Xi And Biden Say The Right Things But Change Little

Chinese President Xi Jinping meets with US President Joe Biden in Bali, Indonesia, Nov. 14, 2022. Photo credit: Xinhua/Li Xueren

THE MEETING BETWEEN Xi Jinping and US President Joe Biden on the sidelines of the G20 summit in Bali, Indonesia (seen int eh photo above) exceeded the low, very low expectations that had been set for it.

That is not to say that agreements of substance came out of it. They did not. Yet the right things were said on both sides so that the China-US relationship does not get any worse.

The ‘facts on the ground’ may yet prove to belie that. The meeting lasted some three hours, indicating the range of issues that divide the two powers — Taiwan, Ukraine, North Korea, Uighurs, Hong Kong. The list goes on.

That Biden was accompanied by his Treasury Secretary, Janet Yellen, Secretary of State Antony Blinken and National Security Advisor Jake Sullivan was another indication of how broad the range of economic, diplomatic and security areas in which the two countries are facing off has become.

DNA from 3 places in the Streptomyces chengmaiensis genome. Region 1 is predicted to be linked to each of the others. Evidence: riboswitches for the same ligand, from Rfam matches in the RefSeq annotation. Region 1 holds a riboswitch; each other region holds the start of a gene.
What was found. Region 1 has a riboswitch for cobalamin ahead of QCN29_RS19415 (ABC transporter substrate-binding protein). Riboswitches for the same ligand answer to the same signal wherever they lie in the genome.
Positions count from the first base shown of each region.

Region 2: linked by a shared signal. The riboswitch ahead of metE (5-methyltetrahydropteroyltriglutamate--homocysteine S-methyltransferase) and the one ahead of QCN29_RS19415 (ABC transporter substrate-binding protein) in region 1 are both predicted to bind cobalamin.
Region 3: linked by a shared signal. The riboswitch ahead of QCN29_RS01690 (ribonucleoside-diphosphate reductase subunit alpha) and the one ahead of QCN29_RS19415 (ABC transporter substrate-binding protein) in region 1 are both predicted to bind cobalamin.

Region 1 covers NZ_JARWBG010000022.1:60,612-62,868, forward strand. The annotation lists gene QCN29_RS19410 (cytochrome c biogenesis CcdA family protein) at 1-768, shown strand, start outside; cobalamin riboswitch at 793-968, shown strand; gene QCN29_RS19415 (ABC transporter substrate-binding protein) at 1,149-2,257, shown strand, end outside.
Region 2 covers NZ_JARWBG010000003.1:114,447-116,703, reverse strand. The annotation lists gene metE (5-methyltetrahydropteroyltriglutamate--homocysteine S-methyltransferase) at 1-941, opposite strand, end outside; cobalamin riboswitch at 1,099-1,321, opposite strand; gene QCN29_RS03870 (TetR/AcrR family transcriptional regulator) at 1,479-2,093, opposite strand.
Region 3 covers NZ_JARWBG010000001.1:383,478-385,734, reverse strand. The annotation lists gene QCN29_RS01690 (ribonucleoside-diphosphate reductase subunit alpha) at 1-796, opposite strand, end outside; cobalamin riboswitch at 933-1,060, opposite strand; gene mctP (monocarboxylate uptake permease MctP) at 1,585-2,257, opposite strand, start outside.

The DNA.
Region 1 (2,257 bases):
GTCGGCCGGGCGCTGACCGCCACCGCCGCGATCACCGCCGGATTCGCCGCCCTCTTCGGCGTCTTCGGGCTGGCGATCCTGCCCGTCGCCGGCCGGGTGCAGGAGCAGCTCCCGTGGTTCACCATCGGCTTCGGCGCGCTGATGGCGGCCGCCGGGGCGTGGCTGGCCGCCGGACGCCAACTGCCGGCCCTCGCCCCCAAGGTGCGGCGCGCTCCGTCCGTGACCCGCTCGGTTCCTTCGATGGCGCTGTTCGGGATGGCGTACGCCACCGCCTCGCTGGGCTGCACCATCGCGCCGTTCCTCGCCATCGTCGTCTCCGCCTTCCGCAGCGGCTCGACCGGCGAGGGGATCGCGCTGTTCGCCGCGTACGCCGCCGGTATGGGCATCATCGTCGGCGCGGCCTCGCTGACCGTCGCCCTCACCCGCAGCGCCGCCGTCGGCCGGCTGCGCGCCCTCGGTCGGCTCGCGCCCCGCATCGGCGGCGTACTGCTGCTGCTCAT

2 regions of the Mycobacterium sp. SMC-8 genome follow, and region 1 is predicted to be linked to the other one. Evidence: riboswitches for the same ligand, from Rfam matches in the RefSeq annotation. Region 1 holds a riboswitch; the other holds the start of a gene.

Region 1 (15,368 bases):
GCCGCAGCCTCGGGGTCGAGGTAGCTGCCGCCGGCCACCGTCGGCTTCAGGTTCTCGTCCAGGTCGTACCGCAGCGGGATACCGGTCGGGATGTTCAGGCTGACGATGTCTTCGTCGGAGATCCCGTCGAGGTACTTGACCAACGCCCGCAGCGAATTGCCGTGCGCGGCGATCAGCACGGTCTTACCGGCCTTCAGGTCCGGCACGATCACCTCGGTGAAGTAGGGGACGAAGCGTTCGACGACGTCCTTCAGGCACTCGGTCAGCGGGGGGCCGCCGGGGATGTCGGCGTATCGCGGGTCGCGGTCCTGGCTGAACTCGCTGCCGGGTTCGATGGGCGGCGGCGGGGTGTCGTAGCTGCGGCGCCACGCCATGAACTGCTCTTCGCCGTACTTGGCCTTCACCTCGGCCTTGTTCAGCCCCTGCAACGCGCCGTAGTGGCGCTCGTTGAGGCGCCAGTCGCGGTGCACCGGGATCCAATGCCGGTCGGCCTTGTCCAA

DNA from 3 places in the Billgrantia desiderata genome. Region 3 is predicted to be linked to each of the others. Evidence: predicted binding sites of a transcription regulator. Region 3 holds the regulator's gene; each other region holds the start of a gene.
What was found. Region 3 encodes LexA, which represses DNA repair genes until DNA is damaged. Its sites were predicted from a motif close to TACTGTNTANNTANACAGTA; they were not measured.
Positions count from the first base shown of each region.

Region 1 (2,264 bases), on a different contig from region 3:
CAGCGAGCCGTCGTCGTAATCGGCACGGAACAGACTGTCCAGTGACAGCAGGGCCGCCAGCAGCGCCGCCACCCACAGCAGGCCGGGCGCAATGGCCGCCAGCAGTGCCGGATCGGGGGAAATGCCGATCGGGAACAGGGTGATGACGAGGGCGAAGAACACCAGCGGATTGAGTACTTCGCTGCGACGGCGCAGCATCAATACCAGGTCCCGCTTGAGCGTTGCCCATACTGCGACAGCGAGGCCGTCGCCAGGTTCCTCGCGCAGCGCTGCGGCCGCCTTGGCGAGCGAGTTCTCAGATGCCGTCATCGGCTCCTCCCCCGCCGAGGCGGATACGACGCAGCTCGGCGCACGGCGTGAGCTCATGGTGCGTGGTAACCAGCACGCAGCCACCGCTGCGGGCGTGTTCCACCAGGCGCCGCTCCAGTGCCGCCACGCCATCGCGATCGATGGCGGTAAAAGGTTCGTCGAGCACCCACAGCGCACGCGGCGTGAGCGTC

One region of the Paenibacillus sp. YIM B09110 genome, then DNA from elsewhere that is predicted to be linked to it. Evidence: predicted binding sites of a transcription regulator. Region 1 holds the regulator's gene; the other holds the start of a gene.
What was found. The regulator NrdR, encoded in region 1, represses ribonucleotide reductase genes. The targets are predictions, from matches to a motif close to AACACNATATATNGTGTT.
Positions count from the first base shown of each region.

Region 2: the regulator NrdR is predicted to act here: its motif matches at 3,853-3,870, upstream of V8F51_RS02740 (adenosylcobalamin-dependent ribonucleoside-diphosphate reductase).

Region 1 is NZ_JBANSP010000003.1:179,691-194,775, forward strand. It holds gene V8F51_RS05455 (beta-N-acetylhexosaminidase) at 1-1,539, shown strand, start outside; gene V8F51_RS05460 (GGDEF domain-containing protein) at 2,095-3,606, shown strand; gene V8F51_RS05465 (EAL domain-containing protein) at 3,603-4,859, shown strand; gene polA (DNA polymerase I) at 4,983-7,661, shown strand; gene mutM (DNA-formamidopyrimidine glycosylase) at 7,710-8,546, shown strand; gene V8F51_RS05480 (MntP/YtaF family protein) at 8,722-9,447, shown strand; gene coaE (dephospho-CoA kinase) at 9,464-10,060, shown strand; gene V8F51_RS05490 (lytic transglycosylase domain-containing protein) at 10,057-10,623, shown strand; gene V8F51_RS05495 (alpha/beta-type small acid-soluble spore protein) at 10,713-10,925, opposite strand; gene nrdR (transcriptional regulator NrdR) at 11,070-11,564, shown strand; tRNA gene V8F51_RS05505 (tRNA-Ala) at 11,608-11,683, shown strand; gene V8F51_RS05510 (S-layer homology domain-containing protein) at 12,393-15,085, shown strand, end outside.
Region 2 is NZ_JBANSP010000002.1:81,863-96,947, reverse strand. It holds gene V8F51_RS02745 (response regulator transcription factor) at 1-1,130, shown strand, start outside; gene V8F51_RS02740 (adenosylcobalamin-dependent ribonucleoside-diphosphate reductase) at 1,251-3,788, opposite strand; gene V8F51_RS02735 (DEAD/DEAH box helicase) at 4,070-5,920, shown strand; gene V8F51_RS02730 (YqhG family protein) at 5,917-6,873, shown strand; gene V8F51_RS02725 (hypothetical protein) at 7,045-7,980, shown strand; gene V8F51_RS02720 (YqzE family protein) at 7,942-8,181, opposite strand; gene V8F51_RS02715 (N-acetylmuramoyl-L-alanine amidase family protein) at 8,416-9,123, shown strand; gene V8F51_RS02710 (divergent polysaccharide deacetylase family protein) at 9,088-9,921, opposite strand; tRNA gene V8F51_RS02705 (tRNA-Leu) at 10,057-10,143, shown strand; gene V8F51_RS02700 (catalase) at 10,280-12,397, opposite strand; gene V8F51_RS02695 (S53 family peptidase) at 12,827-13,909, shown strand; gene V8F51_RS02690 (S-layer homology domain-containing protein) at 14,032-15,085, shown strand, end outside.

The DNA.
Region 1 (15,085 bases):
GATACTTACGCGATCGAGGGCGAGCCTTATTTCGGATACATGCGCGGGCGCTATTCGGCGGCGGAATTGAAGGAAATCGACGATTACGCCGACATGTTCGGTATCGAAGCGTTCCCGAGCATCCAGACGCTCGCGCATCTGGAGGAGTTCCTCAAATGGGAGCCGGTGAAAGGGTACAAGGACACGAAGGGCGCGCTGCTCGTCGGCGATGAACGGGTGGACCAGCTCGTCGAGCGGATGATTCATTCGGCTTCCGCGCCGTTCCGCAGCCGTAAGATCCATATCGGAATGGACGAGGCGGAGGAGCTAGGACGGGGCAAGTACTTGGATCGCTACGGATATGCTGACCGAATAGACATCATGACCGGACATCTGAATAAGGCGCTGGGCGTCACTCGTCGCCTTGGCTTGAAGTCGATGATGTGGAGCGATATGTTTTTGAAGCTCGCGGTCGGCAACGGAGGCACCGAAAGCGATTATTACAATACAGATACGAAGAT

The two sides’ readouts of the meeting make for illuminating comparisons. Most notably on the use of nuclear weapons in Ukraine.

The US version said the two leaders agreed on the importance of not using nuclear weapons there, implying some divisions between China and Russia and that Biden had some leverage; the Chinese version said nothing on the matter.

However, separately, the Foreign Ministry says Beijing will increase, not decrease its relationship with Moscow. Yet, why wouldn’t it if a supply of needed raw materials is available at war-discounted prices? Undoubtedly, China would prefer peace to war, but a frozen conflict would be an acceptable status quo for it.

Xi also made it clear that Taiwan was China’s first red line. Biden restated that nothing had changed in regard to its One China policy, which is at odds with the increasingly supportive stance the United States is taking towards the island. When he gets home, Biden will be facing, in all likelihood, a Republican-controlled House of Representatives in 2023 and 2024 that is likely to be even more hawkish on China than the outgoing one.

The one consequence of the meeting is that there will be more dialogue between the two sides at senior official level. That will not in itself improve the tenor of the bilateral relationship but it may keep it from deteriorating and encourage some baby steps in confidence-building.

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